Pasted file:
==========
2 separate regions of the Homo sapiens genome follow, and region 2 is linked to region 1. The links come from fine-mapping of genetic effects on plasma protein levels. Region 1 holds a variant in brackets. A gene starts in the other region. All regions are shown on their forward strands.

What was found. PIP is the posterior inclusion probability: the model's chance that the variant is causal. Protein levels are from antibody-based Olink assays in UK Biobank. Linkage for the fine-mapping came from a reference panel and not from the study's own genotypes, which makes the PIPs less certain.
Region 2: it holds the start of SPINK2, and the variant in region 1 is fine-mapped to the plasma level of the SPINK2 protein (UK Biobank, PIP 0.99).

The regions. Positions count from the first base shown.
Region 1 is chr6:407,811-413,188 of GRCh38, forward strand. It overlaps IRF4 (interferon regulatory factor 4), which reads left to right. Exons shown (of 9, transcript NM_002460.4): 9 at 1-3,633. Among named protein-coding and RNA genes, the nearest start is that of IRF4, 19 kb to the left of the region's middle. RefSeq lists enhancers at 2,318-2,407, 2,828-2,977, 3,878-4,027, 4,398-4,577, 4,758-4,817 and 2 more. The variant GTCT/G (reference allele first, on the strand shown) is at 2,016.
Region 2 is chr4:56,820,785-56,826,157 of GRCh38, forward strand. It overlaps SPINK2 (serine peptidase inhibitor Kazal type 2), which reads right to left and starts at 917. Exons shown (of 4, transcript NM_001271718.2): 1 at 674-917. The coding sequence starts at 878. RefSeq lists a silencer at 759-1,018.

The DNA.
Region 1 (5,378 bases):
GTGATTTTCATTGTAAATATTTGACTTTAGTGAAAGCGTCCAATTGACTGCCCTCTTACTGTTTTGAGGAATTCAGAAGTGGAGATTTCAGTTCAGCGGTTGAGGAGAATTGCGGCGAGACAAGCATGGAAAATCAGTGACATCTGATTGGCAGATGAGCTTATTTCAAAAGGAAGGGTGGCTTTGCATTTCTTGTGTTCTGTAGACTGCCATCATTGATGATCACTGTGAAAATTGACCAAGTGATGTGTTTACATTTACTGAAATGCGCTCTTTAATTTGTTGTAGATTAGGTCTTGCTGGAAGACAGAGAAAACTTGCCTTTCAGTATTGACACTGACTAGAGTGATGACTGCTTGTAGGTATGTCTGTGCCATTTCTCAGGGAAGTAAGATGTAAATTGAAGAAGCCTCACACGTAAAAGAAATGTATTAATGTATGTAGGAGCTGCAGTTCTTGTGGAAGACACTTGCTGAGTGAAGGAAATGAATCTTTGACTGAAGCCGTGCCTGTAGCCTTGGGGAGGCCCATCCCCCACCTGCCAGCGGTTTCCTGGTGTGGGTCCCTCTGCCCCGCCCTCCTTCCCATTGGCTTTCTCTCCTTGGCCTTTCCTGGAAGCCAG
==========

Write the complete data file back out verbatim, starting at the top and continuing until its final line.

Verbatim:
2 separate regions of the Homo sapiens genome follow, and region 2 is linked to region 1. The links come from fine-mapping of genetic effects on plasma protein levels. Region 1 holds a variant in brackets. A gene starts in the other region. All regions are shown on their forward strands.

What was found. PIP is the posterior inclusion probability: the model's chance that the variant is causal. Protein levels are from antibody-based Olink assays in UK Biobank. Linkage for the fine-mapping came from a reference panel and not from the study's own genotypes, which makes the PIPs less certain.
Region 2: it holds the start of SPINK2, and the variant in region 1 is fine-mapped to the plasma level of the SPINK2 protein (UK Biobank, PIP 0.99).

The regions. Positions count from the first base shown.
Region 1 is chr6:407,811-413,188 of GRCh38, forward strand. It overlaps IRF4 (interferon regulatory factor 4), which reads left to right. Exons shown (of 9, transcript NM_002460.4): 9 at 1-3,633. Among named protein-coding and RNA genes, the nearest start is that of IRF4, 19 kb to the left of the region's middle. RefSeq lists enhancers at 2,318-2,407, 2,828-2,977, 3,878-4,027, 4,398-4,577, 4,758-4,817 and 2 more. The variant GTCT/G (reference allele first, on the strand shown) is at 2,016.
Region 2 is chr4:56,820,785-56,826,157 of GRCh38, forward strand. It overlaps SPINK2 (serine peptidase inhibitor Kazal type 2), which reads right to left and starts at 917. Exons shown (of 4, transcript NM_001271718.2): 1 at 674-917. The coding sequence starts at 878. RefSeq lists a silencer at 759-1,018.

The DNA.
Region 1 (5,378 bases):
GTGATTTTCATTGTAAATATTTGACTTTAGTGAAAGCGTCCAATTGACTGCCCTCTTACTGTTTTGAGGAATTCAGAAGTGGAGATTTCAGTTCAGCGGTTGAGGAGAATTGCGGCGAGACAAGCATGGAAAATCAGTGACATCTGATTGGCAGATGAGCTTATTTCAAAAGGAAGGGTGGCTTTGCATTTCTTGTGTTCTGTAGACTGCCATCATTGATGATCACTGTGAAAATTGACCAAGTGATGTGTTTACATTTACTGAAATGCGCTCTTTAATTTGTTGTAGATTAGGTCTTGCTGGAAGACAGAGAAAACTTGCCTTTCAGTATTGACACTGACTAGAGTGATGACTGCTTGTAGGTATGTCTGTGCCATTTCTCAGGGAAGTAAGATGTAAATTGAAGAAGCCTCACACGTAAAAGAAATGTATTAATGTATGTAGGAGCTGCAGTTCTTGTGGAAGACACTTGCTGAGTGAAGGAAATGAATCTTTGACTGAAGCCGTGCCTGTAGCCTTGGGGAGGCCCATCCCCCACCTGCCAGCGGTTTCCTGGTGTGGGTCCCTCTGCCCCGCCCTCCTTCCCATTGGCTTTCTCTCCTTGGCCTTTCCTGGAAGCCAG